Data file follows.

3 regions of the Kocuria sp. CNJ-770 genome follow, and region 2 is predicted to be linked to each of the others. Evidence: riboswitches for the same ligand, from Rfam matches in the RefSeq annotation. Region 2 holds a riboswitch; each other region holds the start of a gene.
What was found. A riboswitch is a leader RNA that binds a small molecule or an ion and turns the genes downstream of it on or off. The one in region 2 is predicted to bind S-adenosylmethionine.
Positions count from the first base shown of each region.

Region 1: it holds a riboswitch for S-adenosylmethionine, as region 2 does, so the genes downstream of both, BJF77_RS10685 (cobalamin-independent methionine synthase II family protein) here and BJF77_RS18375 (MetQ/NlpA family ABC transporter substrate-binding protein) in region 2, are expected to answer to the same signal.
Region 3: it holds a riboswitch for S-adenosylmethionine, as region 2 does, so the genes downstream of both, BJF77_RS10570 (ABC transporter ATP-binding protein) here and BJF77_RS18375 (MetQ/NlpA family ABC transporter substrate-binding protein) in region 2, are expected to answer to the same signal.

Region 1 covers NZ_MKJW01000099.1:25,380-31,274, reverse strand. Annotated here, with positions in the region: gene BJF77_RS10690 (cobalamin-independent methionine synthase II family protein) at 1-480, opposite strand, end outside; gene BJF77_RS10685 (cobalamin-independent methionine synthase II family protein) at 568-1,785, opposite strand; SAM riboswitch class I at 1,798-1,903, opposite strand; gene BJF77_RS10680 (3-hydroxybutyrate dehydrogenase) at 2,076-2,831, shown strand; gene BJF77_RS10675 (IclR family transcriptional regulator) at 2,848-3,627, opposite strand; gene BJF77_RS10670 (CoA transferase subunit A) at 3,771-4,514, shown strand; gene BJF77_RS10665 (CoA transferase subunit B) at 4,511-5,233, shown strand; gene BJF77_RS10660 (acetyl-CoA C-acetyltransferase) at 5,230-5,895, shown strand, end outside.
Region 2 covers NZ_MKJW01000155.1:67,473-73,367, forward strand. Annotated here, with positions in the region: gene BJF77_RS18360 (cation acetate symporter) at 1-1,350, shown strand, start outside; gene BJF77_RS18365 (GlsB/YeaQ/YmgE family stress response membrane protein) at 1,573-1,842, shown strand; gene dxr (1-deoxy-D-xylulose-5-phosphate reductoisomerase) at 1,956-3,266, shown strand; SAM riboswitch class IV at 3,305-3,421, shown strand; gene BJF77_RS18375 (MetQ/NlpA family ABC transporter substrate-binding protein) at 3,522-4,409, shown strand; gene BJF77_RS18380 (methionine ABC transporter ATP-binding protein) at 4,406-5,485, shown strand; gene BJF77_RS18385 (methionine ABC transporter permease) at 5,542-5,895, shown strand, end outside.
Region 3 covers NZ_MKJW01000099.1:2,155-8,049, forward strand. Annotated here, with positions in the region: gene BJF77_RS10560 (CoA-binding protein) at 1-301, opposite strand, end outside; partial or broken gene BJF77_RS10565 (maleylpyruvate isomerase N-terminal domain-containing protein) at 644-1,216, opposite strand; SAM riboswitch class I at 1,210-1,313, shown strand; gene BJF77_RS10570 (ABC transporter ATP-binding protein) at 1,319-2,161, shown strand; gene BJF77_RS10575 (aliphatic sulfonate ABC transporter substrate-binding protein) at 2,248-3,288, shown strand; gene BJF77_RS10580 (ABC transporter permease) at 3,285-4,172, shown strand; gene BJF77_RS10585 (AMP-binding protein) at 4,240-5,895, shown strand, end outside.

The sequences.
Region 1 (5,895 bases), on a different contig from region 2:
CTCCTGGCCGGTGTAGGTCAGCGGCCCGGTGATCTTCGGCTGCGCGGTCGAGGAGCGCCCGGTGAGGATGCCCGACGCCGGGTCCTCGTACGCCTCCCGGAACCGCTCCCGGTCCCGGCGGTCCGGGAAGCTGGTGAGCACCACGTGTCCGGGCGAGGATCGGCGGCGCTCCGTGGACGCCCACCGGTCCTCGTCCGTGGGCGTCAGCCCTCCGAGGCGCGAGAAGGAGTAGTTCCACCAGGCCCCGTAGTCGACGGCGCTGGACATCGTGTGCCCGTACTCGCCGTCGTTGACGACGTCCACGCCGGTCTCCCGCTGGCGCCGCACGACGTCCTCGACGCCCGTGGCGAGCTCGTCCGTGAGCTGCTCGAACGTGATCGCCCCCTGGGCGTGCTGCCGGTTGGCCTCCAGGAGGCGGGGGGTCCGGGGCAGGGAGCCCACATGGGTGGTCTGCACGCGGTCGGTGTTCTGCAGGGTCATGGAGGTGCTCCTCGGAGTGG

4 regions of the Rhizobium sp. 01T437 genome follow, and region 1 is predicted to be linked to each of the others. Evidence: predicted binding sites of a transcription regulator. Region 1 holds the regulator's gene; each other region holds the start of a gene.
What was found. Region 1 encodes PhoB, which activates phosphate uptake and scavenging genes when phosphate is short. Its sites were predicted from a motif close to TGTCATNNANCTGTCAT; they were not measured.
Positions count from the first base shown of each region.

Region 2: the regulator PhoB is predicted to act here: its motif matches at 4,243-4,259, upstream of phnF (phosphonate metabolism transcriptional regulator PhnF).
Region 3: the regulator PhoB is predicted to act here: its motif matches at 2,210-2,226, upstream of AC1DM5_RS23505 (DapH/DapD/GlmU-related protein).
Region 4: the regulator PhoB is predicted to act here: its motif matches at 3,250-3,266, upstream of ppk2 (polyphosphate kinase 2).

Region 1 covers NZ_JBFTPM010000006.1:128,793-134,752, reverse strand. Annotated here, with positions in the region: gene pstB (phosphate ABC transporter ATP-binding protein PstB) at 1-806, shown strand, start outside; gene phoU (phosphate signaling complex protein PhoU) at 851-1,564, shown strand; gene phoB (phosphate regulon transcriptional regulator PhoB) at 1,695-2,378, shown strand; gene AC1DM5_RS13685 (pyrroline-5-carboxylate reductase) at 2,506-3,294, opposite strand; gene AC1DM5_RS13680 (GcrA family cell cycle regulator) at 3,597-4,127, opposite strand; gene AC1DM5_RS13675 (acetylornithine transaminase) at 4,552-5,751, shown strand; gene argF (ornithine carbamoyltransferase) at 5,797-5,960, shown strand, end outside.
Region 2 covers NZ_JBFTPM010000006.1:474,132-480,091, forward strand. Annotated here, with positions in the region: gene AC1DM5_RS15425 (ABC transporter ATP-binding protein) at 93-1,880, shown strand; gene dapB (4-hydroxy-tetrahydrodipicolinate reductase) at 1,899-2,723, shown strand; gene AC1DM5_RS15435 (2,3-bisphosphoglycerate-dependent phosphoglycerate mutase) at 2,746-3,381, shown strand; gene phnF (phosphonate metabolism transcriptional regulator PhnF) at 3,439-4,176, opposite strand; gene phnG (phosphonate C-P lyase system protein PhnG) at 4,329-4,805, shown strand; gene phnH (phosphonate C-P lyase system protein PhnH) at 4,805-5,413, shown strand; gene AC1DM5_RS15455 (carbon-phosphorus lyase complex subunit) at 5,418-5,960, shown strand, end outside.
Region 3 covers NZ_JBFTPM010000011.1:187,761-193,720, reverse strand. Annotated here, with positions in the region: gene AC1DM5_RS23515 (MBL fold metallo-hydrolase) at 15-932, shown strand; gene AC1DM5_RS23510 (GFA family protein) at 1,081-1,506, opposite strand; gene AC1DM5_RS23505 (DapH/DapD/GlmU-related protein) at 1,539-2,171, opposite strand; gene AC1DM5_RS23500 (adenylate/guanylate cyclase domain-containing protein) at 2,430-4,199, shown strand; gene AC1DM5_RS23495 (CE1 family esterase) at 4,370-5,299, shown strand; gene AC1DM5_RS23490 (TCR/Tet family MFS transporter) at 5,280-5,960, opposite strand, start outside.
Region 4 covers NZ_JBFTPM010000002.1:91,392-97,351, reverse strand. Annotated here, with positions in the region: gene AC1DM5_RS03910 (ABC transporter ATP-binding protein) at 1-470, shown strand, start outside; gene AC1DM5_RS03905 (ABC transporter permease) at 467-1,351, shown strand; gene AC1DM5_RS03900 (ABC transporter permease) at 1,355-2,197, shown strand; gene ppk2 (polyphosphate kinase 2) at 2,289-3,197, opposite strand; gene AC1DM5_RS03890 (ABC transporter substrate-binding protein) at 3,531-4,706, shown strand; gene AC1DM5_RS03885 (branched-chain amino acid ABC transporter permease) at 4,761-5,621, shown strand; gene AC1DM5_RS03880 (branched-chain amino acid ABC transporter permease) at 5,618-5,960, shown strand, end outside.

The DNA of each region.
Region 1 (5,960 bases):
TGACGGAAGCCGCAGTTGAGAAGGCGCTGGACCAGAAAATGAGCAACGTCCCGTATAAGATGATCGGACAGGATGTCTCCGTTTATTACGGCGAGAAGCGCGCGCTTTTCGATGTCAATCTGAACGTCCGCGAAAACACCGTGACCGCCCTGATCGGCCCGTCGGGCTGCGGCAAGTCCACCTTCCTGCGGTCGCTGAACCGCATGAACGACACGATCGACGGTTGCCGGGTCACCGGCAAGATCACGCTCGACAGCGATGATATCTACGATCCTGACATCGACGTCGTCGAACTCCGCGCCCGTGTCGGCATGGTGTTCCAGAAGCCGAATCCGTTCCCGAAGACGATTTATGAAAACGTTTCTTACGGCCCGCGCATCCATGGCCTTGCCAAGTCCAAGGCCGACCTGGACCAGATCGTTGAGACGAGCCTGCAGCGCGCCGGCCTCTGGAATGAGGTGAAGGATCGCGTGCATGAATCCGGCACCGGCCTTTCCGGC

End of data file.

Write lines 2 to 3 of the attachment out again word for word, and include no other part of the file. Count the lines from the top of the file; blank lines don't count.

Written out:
What was found. A riboswitch is a leader RNA that binds a small molecule or an ion and turns the genes downstream of it on or off. The one in region 2 is predicted to bind S-adenosylmethionine.
Positions count from the first base shown of each region.